239 Chestnut was destroyed by the blaze, and work will begin next week to bring the remains of the building down.
By Friday night, police cars were still blocking the scene of Sunday's fire. Some businesses, like the Best Western hotel and The Little Lion restaurant are closed indefinitely.
Dozens of people were left looking for work.
"We're five days later, still not allowed in the building. Reality starts to set in and we don't have any information," said owner Chris Younge.
He estimates The Little Lion won't reopen for at least two months. He put out a call on Facebook to find new positions for his staff.
The City Tavern was the first of 40 to open their doors.
"We reached out to them and said any of their employees who might want to come here permanently or temporarily we'd be more than happy to take some employees off their hands, get people back to work," said Jason Biddle.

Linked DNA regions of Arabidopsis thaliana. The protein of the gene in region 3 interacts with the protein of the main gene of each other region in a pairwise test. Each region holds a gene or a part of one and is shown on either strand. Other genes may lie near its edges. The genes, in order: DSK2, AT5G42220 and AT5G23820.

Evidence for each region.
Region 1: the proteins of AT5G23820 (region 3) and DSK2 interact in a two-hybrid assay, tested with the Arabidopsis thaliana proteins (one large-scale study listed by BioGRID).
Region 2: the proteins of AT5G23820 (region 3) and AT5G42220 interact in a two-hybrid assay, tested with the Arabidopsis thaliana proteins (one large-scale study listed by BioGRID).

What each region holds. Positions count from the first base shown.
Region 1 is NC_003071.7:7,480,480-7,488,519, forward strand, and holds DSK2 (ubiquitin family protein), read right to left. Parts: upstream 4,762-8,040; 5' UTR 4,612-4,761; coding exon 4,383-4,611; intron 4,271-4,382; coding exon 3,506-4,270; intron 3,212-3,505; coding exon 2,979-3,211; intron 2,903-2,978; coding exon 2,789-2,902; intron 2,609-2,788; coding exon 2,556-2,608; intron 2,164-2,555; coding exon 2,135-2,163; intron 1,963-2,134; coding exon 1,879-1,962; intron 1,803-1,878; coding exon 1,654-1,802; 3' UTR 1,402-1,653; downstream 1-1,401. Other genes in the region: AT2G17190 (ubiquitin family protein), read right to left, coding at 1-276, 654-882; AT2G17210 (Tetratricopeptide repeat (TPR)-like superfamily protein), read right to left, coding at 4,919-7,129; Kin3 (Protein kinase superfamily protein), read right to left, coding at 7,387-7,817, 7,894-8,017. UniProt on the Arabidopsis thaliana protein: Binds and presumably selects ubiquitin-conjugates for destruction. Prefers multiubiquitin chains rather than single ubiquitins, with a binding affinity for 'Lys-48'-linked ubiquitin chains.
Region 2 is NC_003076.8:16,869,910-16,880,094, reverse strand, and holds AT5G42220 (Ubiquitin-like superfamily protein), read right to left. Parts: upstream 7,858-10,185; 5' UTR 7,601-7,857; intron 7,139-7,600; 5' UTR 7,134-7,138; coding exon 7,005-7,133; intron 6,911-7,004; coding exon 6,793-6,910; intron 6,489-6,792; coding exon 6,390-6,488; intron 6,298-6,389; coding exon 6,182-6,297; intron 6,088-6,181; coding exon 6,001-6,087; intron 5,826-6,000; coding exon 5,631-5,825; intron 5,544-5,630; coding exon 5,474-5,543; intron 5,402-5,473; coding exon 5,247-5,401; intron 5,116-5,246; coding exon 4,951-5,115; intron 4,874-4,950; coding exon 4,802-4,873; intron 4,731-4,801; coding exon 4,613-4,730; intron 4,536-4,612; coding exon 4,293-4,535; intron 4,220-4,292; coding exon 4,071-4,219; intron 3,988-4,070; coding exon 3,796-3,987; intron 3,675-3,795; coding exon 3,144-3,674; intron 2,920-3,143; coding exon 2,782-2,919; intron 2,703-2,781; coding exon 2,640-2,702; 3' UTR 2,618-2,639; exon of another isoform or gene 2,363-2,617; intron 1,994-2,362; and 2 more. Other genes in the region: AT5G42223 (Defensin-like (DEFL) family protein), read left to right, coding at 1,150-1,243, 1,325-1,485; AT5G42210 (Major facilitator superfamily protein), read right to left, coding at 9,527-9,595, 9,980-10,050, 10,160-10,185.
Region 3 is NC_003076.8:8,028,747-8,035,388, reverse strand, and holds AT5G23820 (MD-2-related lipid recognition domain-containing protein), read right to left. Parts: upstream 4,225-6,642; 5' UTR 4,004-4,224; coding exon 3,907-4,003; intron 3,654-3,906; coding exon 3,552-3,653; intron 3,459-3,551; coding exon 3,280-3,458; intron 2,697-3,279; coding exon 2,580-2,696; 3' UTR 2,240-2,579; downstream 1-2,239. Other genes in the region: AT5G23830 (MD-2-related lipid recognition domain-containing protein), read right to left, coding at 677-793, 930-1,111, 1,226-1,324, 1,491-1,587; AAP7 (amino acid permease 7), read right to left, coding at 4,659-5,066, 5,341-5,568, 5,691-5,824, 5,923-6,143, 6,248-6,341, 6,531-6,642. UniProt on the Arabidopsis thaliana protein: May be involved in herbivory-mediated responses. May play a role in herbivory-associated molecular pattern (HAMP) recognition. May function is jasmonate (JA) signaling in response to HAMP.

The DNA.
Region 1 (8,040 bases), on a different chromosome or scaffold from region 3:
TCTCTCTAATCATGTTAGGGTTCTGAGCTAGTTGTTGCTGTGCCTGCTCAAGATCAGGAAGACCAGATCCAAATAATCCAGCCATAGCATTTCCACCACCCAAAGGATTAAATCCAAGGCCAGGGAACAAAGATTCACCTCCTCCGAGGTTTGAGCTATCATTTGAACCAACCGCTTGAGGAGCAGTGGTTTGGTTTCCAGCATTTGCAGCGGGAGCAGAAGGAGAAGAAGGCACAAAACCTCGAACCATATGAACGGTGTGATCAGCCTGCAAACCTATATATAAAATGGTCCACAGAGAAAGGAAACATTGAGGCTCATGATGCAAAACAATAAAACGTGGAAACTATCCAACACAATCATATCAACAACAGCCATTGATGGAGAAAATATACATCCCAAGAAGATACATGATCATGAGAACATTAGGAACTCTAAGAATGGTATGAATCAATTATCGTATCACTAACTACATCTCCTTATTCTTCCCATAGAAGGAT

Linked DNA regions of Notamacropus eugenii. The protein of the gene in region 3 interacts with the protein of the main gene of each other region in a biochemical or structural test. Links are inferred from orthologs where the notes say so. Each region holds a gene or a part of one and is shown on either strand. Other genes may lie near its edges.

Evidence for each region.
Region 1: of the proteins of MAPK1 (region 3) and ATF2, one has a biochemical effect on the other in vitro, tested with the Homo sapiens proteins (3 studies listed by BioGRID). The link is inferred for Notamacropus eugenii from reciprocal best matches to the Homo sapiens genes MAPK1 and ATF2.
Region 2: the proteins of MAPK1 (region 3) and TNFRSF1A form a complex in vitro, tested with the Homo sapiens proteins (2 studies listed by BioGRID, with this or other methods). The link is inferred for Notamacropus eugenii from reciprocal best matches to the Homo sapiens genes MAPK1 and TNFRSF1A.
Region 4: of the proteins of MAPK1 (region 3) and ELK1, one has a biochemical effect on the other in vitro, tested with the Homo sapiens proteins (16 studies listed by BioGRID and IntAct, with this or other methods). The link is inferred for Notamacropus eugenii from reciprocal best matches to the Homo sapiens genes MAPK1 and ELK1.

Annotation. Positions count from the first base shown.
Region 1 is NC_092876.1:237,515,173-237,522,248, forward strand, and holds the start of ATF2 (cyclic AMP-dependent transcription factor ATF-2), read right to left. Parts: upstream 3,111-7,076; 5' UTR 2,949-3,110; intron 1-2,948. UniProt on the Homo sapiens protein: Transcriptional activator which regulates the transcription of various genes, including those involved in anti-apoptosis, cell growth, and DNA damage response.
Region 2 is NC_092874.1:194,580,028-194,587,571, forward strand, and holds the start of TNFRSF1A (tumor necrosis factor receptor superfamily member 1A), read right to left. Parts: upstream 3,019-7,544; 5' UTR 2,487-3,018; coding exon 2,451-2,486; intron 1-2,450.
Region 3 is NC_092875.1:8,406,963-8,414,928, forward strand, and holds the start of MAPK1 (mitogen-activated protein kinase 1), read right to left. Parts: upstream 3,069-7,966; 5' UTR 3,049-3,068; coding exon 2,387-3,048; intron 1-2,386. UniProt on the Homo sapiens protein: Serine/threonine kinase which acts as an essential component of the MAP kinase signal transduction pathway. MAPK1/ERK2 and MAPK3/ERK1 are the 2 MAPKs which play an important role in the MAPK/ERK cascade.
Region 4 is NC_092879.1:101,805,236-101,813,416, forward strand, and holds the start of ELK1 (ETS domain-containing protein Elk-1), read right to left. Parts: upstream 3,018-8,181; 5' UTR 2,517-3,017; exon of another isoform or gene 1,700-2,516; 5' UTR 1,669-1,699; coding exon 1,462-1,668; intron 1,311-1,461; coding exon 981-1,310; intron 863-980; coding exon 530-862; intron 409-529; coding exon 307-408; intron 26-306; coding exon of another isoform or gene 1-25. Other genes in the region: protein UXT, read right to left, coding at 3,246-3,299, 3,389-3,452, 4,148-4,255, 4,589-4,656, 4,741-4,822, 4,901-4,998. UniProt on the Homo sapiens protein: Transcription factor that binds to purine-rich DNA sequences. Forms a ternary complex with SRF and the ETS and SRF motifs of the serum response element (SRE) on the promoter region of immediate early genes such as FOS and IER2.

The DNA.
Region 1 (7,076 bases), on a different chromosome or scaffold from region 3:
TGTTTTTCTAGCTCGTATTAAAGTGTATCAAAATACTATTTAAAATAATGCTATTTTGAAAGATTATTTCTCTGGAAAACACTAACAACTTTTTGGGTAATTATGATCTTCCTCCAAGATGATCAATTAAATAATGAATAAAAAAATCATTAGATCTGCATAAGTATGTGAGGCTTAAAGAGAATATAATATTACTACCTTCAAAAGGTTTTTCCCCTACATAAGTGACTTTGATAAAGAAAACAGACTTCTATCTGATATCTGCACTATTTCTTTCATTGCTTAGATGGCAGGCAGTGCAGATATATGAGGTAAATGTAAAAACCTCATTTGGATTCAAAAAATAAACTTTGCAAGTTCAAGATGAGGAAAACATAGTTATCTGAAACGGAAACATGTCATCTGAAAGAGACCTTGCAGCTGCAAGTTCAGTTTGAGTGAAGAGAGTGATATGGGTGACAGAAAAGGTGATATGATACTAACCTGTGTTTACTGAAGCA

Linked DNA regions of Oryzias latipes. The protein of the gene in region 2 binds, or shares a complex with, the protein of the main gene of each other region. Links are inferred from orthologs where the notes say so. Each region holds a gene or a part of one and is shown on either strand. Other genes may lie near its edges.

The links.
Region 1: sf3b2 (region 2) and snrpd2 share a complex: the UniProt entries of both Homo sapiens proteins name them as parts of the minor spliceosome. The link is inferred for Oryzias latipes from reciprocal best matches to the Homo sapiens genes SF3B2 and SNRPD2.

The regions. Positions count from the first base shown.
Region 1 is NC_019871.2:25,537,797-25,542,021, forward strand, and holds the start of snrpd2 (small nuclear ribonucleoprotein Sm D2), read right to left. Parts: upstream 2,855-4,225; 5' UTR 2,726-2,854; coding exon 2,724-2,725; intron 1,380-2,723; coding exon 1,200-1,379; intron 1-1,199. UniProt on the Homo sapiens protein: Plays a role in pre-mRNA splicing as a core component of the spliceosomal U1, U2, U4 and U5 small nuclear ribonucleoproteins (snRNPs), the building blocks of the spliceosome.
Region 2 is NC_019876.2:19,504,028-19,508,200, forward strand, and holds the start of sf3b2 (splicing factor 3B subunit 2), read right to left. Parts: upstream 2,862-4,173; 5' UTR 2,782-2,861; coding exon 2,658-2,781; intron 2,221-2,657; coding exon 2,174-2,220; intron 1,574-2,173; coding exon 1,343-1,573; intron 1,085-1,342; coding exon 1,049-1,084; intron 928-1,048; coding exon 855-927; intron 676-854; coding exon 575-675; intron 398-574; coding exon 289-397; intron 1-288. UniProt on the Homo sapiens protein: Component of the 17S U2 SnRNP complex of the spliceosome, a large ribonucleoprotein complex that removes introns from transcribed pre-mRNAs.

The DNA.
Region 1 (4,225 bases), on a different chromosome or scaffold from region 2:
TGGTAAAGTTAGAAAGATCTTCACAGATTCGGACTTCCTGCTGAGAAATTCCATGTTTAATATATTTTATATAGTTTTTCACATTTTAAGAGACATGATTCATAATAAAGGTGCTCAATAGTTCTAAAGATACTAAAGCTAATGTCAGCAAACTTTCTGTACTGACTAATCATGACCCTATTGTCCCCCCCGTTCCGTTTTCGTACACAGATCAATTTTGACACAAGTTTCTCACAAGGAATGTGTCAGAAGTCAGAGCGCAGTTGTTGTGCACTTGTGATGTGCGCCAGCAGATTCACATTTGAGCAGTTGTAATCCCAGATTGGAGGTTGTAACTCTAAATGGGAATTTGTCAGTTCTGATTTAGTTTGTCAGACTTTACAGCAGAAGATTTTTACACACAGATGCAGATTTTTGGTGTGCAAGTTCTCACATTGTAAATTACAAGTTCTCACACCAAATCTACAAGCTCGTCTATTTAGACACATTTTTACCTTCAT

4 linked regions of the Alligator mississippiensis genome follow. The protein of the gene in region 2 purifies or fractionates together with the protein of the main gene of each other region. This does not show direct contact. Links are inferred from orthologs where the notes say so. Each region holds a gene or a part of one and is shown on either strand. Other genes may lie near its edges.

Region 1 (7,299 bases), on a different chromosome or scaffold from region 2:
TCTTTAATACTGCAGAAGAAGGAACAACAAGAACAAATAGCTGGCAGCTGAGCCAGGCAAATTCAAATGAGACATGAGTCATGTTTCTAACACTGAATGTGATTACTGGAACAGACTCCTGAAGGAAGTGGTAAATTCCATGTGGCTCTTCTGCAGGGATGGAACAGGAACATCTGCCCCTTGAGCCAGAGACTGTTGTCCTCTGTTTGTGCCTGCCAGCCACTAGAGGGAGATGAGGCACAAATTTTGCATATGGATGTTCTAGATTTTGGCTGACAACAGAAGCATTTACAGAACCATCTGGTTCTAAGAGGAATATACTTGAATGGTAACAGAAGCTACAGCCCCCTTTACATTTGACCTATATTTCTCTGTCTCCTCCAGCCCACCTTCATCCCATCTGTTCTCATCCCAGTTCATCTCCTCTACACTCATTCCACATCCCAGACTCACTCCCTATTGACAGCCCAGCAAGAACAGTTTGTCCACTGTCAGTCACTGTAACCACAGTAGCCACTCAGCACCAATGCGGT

"I was overwhelmed by how many responded. It was really cool," said Younge.
160 people living in apartments at 239 Chestnut were forced to evacuate. No one was hurt.
Although it still stands, preservation advocates say an inspection revealed the 170-year-old facade is too deteriorated to save.
"It hits pretty hard because the 200 block of Chestnut Street is one of the most intact blocks of 19th-century fabric we have in the entire city," said Paul Steinke of the Preservation Alliance of Greater Philadelphia.
Meanwhile, Younge is busy talking with insurance companies and planning a benefit for his out of work staff. He's grateful for a community that has rallied around them.
"Certainly not everyone has found a job yet but there should be enough offers out there to land everybody," he said.
The city wants to remind everyone that numerous road closures will remain while the building is torn down.
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